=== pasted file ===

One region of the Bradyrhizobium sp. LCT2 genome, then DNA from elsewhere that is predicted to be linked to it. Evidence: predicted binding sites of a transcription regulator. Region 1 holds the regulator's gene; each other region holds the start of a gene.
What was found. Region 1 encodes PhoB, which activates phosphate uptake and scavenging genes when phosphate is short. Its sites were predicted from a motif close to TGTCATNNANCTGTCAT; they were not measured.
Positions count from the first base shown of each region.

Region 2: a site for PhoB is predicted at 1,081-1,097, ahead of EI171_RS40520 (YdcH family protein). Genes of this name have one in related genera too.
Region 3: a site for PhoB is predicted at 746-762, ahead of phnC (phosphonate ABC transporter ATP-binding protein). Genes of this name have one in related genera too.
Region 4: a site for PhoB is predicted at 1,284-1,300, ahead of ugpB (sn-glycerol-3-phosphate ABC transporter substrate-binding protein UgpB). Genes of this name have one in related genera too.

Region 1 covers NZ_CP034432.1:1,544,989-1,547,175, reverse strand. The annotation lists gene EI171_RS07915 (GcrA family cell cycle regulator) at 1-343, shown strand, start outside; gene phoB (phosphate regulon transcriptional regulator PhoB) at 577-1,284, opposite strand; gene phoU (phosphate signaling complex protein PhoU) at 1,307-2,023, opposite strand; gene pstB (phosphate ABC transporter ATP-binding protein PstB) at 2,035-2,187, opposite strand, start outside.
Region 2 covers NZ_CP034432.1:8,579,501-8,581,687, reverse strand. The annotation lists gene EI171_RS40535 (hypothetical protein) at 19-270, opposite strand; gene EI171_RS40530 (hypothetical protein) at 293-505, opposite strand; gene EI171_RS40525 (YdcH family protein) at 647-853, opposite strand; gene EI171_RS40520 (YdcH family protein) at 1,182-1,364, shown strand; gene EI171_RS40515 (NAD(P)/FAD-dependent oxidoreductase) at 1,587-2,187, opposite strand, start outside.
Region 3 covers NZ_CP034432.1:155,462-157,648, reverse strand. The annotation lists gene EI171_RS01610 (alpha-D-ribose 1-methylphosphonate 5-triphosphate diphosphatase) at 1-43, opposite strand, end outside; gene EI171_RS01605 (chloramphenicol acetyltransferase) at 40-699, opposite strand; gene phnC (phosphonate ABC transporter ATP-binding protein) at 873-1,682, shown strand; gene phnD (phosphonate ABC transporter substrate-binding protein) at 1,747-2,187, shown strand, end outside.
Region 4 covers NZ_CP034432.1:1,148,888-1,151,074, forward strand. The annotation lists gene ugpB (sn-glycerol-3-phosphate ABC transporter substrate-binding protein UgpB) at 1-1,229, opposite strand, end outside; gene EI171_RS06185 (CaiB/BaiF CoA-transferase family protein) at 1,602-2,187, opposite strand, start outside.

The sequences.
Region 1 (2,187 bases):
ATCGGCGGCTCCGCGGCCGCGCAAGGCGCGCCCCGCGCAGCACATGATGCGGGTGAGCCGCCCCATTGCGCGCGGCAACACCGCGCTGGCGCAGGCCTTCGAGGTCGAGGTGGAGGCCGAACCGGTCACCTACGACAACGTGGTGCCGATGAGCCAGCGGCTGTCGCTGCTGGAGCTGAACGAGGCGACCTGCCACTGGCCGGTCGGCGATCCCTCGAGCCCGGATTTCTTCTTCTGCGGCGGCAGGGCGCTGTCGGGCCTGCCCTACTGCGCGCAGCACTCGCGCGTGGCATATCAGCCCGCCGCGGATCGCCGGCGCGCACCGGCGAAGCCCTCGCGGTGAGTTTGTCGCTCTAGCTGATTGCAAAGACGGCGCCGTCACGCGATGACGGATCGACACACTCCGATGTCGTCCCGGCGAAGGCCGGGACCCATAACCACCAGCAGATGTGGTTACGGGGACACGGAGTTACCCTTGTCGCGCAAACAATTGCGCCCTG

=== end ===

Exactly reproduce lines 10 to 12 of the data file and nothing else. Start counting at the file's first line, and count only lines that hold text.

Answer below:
Region 4 covers NZ_CP034432.1:1,148,888-1,151,074, forward strand. The annotation lists gene ugpB (sn-glycerol-3-phosphate ABC transporter substrate-binding protein UgpB) at 1-1,229, opposite strand, end outside; gene EI171_RS06185 (CaiB/BaiF CoA-transferase family protein) at 1,602-2,187, opposite strand, start outside.

The sequences.
Region 1 (2,187 bases):